Higher Rock Education - Economics Blog

Wednesday, October 26, 2016
Imagine waking up to find companies and industries downsizing their workforce, prices of basic commodities rising by the minute, the cost of healthcare far from affordable, the crime rate and insecurity a major concern, while the cost of living continues to skyrocket. As if these concerns are not enough, education, the true means of advancing our country is becoming beyond the reach of most small families. That describes the Nigerian economy, where the gross domestic product has fallen three percent, inflation is 17.2 percent, unemployment is 13.3 percent, and the value of our currency is in a free fall.

Most families tag the future on the little kids dressed in school uniform hoping that one day they graduate from a university, and find employment with a decent income to bring back home. I am a student studying plant biology and in my final year of studies. My family is depending on me.

The Nigerian economy is the largest African economy. It depends on the production and exportation of crude oil. The recent decline in crude prices has drastically reduced government revenues. This forces the government to dig deeper into reserves and external borrowing to support its expenditures, thus plunging the economy into debt. This includes education. The devaluation of the naira to the dollar has contributed to an inflation rate of 17.2%.

Inflation means individual citizens have to spend more on goods and services as the cost of living escalates. For students and the unemployed this means more hardship. Our crime rate has been increasing as a result of the high cost of living brought about by our recession. The high unemployment rate has forced youth to resort to illegal money making methods like selling drugs, prostitution, and theft. Even students are resorting to theft and fraud in order to get an extra dollar for their upkeep and tuition fees. This leads to students living in fear that their property is always at risk of loss, and they are afraid of being harmed due to the violence that is associated with stealing.

I have to be constantly concerned about the security of my property because I am worried that it may be stolen. This detracts from my ability to focus on my studies. In my first year, my allowance per month was $100 which was 16,500 Nigerian naira. At the time, the exchange rate was 165 naira per dollar. This amount wasn't enough, but it was manageable. I could take care of school expenses and personal needs. I was never lacking, and I could concentrate on school fully. By 2013, the inflation rate had increased to eight percent. Most of my supplies were imported, so a weaker naira resulted in my expenses increasing more than the rate of inflation. I had to miss school one day each week to cut down my expenses.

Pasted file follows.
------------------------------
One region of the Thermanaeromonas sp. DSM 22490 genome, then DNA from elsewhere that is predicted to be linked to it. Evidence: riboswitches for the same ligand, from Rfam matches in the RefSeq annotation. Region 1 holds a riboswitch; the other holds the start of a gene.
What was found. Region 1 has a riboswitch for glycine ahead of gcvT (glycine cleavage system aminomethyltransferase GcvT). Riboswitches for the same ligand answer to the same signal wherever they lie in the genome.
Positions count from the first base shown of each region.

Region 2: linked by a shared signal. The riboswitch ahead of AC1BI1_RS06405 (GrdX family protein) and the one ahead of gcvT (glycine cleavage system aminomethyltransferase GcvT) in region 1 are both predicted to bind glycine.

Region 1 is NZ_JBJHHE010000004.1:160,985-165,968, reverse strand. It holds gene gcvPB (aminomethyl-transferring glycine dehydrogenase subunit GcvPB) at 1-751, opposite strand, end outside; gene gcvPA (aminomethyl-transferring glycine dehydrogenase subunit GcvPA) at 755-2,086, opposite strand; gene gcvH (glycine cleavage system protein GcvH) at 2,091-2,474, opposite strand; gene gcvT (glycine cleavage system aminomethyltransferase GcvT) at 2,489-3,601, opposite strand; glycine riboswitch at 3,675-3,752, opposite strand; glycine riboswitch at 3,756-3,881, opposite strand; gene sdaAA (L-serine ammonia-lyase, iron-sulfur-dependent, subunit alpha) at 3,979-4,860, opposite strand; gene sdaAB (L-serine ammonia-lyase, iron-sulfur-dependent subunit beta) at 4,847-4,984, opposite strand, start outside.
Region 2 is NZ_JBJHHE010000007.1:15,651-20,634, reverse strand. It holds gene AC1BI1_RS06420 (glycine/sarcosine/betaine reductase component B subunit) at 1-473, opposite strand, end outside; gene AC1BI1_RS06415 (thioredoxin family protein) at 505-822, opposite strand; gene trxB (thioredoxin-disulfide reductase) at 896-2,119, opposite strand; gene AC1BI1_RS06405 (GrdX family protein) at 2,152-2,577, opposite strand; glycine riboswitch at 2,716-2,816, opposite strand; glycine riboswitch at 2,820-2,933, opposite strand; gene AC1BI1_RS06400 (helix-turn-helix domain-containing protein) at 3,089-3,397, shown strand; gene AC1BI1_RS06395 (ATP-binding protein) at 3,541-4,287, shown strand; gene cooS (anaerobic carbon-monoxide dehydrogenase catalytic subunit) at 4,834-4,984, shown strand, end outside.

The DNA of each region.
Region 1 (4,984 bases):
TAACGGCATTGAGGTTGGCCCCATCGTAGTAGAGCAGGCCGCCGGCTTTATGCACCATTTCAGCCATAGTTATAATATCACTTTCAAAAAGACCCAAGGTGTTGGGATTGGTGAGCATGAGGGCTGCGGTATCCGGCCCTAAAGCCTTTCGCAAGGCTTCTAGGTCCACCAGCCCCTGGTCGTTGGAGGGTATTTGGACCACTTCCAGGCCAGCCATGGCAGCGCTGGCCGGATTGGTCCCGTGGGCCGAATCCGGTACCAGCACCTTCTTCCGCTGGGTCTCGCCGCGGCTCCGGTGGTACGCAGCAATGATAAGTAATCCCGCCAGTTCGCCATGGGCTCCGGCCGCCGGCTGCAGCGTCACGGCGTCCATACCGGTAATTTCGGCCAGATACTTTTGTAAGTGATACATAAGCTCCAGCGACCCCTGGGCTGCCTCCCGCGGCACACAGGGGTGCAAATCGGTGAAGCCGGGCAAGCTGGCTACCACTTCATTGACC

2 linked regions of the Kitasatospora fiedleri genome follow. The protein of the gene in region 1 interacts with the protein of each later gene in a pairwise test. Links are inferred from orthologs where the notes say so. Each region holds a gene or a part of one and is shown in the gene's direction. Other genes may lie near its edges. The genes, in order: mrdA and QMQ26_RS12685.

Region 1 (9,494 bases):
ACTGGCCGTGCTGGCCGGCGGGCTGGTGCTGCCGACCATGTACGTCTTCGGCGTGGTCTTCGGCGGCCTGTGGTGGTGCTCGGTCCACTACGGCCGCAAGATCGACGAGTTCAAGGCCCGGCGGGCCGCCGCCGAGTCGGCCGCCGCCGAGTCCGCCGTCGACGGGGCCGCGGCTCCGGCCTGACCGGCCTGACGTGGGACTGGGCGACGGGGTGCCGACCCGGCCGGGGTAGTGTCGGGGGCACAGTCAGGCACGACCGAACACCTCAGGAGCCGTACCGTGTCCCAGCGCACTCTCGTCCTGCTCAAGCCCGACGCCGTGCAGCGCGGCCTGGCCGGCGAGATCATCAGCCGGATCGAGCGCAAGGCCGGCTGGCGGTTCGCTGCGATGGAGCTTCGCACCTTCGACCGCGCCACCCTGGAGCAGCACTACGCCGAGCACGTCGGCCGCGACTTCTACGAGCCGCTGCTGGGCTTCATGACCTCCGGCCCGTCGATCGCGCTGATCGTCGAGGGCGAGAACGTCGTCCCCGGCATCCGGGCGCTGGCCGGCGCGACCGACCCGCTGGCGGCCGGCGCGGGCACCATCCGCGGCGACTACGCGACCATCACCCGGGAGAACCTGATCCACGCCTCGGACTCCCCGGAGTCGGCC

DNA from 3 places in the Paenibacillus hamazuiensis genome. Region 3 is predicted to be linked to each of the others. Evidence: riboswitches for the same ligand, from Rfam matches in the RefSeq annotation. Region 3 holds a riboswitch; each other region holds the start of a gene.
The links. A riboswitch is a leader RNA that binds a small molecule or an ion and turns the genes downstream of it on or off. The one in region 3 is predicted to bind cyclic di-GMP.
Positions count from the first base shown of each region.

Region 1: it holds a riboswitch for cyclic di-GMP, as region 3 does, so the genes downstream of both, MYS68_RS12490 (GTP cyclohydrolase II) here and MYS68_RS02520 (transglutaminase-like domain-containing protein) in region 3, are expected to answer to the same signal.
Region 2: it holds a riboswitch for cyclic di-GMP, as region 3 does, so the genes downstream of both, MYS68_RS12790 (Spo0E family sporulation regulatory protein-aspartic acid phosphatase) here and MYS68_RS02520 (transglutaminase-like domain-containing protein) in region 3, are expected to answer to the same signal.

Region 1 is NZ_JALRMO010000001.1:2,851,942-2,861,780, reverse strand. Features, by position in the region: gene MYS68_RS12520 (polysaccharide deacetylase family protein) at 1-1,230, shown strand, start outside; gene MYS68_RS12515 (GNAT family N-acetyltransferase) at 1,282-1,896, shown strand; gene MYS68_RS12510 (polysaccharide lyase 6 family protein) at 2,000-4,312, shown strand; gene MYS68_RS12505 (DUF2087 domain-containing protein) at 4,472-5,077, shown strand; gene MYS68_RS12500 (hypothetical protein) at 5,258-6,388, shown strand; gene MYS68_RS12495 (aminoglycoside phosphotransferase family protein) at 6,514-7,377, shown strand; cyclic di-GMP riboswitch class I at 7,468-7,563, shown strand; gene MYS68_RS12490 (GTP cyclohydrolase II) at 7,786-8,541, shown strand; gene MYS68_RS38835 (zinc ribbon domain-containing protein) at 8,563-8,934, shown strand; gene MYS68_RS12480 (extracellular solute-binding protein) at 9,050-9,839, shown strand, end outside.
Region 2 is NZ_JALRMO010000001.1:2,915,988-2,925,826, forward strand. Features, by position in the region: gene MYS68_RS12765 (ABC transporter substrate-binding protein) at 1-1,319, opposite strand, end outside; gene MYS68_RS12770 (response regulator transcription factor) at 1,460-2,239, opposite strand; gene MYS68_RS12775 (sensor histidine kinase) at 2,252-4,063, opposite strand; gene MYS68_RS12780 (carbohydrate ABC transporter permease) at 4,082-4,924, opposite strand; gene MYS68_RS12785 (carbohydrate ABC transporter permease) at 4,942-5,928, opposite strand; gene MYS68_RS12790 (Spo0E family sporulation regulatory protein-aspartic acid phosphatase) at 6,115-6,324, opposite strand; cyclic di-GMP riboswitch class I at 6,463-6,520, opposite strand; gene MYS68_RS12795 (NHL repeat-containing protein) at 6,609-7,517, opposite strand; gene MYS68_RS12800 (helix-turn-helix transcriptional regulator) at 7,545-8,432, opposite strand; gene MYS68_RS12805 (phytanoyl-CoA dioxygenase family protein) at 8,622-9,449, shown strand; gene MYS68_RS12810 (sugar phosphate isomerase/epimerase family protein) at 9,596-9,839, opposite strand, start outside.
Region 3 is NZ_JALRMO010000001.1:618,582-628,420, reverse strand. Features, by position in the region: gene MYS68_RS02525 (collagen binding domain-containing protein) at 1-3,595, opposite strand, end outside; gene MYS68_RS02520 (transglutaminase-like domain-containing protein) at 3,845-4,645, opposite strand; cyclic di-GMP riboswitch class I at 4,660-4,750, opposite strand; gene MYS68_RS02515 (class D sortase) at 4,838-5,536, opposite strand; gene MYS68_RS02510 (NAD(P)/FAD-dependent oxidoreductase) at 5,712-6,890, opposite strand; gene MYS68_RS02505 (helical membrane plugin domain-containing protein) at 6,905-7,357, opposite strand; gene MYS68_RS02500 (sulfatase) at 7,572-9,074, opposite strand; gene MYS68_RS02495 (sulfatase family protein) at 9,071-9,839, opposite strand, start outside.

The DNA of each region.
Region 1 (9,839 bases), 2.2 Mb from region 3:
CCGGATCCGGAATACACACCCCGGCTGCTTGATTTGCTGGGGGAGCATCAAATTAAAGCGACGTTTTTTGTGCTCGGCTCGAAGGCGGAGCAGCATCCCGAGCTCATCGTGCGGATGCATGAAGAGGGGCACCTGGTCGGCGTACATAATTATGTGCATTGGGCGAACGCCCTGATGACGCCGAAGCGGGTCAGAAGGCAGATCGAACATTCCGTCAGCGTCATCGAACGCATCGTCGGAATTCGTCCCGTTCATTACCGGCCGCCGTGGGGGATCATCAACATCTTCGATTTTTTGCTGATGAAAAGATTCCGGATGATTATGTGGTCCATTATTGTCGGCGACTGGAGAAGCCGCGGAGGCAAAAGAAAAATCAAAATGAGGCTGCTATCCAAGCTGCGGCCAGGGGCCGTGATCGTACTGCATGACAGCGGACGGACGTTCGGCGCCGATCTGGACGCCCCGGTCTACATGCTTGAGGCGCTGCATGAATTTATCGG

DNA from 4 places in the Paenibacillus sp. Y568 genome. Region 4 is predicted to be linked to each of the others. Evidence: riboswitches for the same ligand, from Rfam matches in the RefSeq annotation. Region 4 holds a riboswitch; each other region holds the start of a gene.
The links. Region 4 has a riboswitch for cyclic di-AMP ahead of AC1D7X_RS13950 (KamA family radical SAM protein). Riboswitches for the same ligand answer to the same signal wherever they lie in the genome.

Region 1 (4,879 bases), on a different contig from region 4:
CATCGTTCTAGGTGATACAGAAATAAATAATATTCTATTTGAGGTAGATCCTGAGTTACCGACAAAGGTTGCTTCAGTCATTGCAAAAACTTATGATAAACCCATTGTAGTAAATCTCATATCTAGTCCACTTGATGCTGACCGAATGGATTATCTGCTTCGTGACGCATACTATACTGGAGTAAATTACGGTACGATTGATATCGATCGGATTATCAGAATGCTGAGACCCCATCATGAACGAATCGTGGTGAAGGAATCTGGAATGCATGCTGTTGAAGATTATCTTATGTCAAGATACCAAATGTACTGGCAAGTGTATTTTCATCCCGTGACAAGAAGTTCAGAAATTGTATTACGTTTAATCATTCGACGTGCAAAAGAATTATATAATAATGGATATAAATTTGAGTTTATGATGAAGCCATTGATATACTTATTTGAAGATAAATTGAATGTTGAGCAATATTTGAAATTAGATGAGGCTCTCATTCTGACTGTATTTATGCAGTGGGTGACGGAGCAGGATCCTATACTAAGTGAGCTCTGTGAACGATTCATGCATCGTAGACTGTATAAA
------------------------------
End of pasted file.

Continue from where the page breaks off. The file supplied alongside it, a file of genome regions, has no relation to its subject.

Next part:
This year, the price of goods and commodities doubled as the dollar to naira relationship weakened even more. Today, the exchange rate is 315.5 naira per dollar. My allowance is still fixed at the amount I was given during my first year. It is very hard to concentrate on any school activities. Sometimes I miss school twice in a week and eat only twice a day so as to save for school transportation. The price of food has doubled. I can remember when a small bowl of raw processed rice was 200 naira. Today it costs 440 naira.

Going hungry decreased my brain retention. Health practitioners advise students to eat breakfast to help with our retention. My grades started dropping. I was slightly above average my first year but very close to average in my final year. I have missed important practical courses in school and sometimes missed tests.

My health has suffered also. Not only do I need to eat well to study well in school, I also need to eat well to be strong physically. Pastor Tony Adeyemi, a health pastor, once lectured that 80% of sicknesses and diseases are a result of what we eat. Healthy living starts with healthy eating. I am constantly down with malaria or headaches as a result of not eating well. Cooking healthy food is also difficult for many people because a cylinder of cooking gas and groceries are so expensive.

Recession affects all citizens at some level. Students are one group that is hit very hard because they are dealing with rising prices on a fixed income. This is troubling when so much of our future rides on the youth of our country. As I round up my plant biology program, my greatest hope is that this combination of a recession and inflation will end soon and bring prosperity that will create job opportunities for college graduates.

To learn more about the current state of Nigeria's economy, see this recent article and video from BBC News.

To learn more about recessions in general and the effects they have on economies, see Business Cycles.

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